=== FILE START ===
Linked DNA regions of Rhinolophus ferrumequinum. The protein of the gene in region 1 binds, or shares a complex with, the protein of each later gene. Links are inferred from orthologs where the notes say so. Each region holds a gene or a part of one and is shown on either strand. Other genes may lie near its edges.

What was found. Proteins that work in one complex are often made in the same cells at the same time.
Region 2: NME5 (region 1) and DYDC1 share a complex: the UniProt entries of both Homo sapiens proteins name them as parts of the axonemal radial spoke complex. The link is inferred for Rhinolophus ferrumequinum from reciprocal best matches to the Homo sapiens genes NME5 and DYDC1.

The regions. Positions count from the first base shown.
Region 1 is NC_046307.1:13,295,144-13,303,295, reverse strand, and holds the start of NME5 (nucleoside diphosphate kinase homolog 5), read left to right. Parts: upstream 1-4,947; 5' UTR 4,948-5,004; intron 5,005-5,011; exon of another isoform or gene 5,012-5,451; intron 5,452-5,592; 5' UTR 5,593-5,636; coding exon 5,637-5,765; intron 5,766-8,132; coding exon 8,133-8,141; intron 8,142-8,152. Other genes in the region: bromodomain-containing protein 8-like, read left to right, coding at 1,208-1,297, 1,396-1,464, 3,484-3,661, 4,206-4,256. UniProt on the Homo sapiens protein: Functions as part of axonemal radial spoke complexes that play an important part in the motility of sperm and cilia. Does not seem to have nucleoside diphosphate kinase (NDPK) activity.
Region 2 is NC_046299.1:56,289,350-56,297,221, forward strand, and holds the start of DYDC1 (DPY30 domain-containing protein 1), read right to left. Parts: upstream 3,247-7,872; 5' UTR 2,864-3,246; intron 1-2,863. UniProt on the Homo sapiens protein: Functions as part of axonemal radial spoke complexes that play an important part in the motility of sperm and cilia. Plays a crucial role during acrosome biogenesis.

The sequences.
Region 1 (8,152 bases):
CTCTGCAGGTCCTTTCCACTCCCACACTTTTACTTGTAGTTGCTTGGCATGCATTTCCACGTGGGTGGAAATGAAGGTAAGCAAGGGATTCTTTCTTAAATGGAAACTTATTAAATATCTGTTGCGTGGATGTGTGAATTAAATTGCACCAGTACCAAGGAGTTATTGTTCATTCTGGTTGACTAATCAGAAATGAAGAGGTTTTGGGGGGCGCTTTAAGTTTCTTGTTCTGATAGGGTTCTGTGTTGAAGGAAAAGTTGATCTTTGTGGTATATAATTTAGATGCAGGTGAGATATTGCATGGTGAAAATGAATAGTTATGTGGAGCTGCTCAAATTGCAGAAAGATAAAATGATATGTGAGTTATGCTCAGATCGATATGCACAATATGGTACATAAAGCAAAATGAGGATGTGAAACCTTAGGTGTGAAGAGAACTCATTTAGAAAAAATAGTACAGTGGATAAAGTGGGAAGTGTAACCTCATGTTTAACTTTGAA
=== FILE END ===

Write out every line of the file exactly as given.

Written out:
Linked DNA regions of Rhinolophus ferrumequinum. The protein of the gene in region 1 binds, or shares a complex with, the protein of each later gene. Links are inferred from orthologs where the notes say so. Each region holds a gene or a part of one and is shown on either strand. Other genes may lie near its edges.

What was found. Proteins that work in one complex are often made in the same cells at the same time.
Region 2: NME5 (region 1) and DYDC1 share a complex: the UniProt entries of both Homo sapiens proteins name them as parts of the axonemal radial spoke complex. The link is inferred for Rhinolophus ferrumequinum from reciprocal best matches to the Homo sapiens genes NME5 and DYDC1.

The regions. Positions count from the first base shown.
Region 1 is NC_046307.1:13,295,144-13,303,295, reverse strand, and holds the start of NME5 (nucleoside diphosphate kinase homolog 5), read left to right. Parts: upstream 1-4,947; 5' UTR 4,948-5,004; intron 5,005-5,011; exon of another isoform or gene 5,012-5,451; intron 5,452-5,592; 5' UTR 5,593-5,636; coding exon 5,637-5,765; intron 5,766-8,132; coding exon 8,133-8,141; intron 8,142-8,152. Other genes in the region: bromodomain-containing protein 8-like, read left to right, coding at 1,208-1,297, 1,396-1,464, 3,484-3,661, 4,206-4,256. UniProt on the Homo sapiens protein: Functions as part of axonemal radial spoke complexes that play an important part in the motility of sperm and cilia. Does not seem to have nucleoside diphosphate kinase (NDPK) activity.
Region 2 is NC_046299.1:56,289,350-56,297,221, forward strand, and holds the start of DYDC1 (DPY30 domain-containing protein 1), read right to left. Parts: upstream 3,247-7,872; 5' UTR 2,864-3,246; intron 1-2,863. UniProt on the Homo sapiens protein: Functions as part of axonemal radial spoke complexes that play an important part in the motility of sperm and cilia. Plays a crucial role during acrosome biogenesis.

The sequences.
Region 1 (8,152 bases):
CTCTGCAGGTCCTTTCCACTCCCACACTTTTACTTGTAGTTGCTTGGCATGCATTTCCACGTGGGTGGAAATGAAGGTAAGCAAGGGATTCTTTCTTAAATGGAAACTTATTAAATATCTGTTGCGTGGATGTGTGAATTAAATTGCACCAGTACCAAGGAGTTATTGTTCATTCTGGTTGACTAATCAGAAATGAAGAGGTTTTGGGGGGCGCTTTAAGTTTCTTGTTCTGATAGGGTTCTGTGTTGAAGGAAAAGTTGATCTTTGTGGTATATAATTTAGATGCAGGTGAGATATTGCATGGTGAAAATGAATAGTTATGTGGAGCTGCTCAAATTGCAGAAAGATAAAATGATATGTGAGTTATGCTCAGATCGATATGCACAATATGGTACATAAAGCAAAATGAGGATGTGAAACCTTAGGTGTGAAGAGAACTCATTTAGAAAAAATAGTACAGTGGATAAAGTGGGAAGTGTAACCTCATGTTTAACTTTGAA